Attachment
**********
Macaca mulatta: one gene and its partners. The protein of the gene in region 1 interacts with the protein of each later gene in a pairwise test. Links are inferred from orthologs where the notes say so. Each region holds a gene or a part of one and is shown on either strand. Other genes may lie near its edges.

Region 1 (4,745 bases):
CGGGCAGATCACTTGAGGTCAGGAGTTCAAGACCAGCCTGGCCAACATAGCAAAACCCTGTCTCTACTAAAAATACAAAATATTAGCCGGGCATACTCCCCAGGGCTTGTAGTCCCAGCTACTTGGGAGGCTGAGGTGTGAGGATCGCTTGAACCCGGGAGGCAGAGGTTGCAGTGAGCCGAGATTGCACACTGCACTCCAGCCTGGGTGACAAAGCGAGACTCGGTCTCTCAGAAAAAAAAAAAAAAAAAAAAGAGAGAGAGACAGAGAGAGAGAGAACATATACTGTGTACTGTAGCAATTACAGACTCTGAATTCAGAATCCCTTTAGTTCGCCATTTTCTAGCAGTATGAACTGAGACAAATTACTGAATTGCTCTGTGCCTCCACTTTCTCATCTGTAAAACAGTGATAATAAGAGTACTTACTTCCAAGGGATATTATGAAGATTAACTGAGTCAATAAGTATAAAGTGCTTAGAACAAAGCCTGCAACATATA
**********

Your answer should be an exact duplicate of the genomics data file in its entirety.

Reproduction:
Macaca mulatta: one gene and its partners. The protein of the gene in region 1 interacts with the protein of each later gene in a pairwise test. Links are inferred from orthologs where the notes say so. Each region holds a gene or a part of one and is shown on either strand. Other genes may lie near its edges.

Region 1 (4,745 bases):
CGGGCAGATCACTTGAGGTCAGGAGTTCAAGACCAGCCTGGCCAACATAGCAAAACCCTGTCTCTACTAAAAATACAAAATATTAGCCGGGCATACTCCCCAGGGCTTGTAGTCCCAGCTACTTGGGAGGCTGAGGTGTGAGGATCGCTTGAACCCGGGAGGCAGAGGTTGCAGTGAGCCGAGATTGCACACTGCACTCCAGCCTGGGTGACAAAGCGAGACTCGGTCTCTCAGAAAAAAAAAAAAAAAAAAAAGAGAGAGAGACAGAGAGAGAGAGAACATATACTGTGTACTGTAGCAATTACAGACTCTGAATTCAGAATCCCTTTAGTTCGCCATTTTCTAGCAGTATGAACTGAGACAAATTACTGAATTGCTCTGTGCCTCCACTTTCTCATCTGTAAAACAGTGATAATAAGAGTACTTACTTCCAAGGGATATTATGAAGATTAACTGAGTCAATAAGTATAAAGTGCTTAGAACAAAGCCTGCAACATATA